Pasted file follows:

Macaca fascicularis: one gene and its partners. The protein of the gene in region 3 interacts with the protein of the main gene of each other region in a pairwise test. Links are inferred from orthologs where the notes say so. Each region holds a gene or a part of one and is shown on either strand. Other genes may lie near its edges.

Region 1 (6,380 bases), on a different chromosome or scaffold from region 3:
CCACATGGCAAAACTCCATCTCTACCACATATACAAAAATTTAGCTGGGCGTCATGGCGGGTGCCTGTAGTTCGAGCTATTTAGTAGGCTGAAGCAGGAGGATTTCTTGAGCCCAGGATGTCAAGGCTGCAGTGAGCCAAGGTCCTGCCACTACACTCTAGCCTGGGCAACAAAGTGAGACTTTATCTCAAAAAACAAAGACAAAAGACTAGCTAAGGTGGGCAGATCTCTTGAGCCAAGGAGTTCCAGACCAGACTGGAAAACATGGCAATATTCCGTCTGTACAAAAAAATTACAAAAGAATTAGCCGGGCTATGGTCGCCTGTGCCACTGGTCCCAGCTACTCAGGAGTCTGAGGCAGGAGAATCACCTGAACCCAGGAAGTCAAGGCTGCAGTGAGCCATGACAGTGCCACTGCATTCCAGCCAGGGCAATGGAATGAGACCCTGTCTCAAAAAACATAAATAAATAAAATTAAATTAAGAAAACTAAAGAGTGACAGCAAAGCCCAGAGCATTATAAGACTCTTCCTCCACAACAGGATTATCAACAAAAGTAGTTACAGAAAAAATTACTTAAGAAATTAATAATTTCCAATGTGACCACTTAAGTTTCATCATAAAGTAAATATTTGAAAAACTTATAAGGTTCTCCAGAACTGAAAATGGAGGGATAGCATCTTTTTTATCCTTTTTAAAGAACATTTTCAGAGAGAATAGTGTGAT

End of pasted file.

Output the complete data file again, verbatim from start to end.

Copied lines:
Macaca fascicularis: one gene and its partners. The protein of the gene in region 3 interacts with the protein of the main gene of each other region in a pairwise test. Links are inferred from orthologs where the notes say so. Each region holds a gene or a part of one and is shown on either strand. Other genes may lie near its edges.

Region 1 (6,380 bases), on a different chromosome or scaffold from region 3:
CCACATGGCAAAACTCCATCTCTACCACATATACAAAAATTTAGCTGGGCGTCATGGCGGGTGCCTGTAGTTCGAGCTATTTAGTAGGCTGAAGCAGGAGGATTTCTTGAGCCCAGGATGTCAAGGCTGCAGTGAGCCAAGGTCCTGCCACTACACTCTAGCCTGGGCAACAAAGTGAGACTTTATCTCAAAAAACAAAGACAAAAGACTAGCTAAGGTGGGCAGATCTCTTGAGCCAAGGAGTTCCAGACCAGACTGGAAAACATGGCAATATTCCGTCTGTACAAAAAAATTACAAAAGAATTAGCCGGGCTATGGTCGCCTGTGCCACTGGTCCCAGCTACTCAGGAGTCTGAGGCAGGAGAATCACCTGAACCCAGGAAGTCAAGGCTGCAGTGAGCCATGACAGTGCCACTGCATTCCAGCCAGGGCAATGGAATGAGACCCTGTCTCAAAAAACATAAATAAATAAAATTAAATTAAGAAAACTAAAGAGTGACAGCAAAGCCCAGAGCATTATAAGACTCTTCCTCCACAACAGGATTATCAACAAAAGTAGTTACAGAAAAAATTACTTAAGAAATTAATAATTTCCAATGTGACCACTTAAGTTTCATCATAAAGTAAATATTTGAAAAACTTATAAGGTTCTCCAGAACTGAAAATGGAGGGATAGCATCTTTTTTATCCTTTTTAAAGAACATTTTCAGAGAGAATAGTGTGAT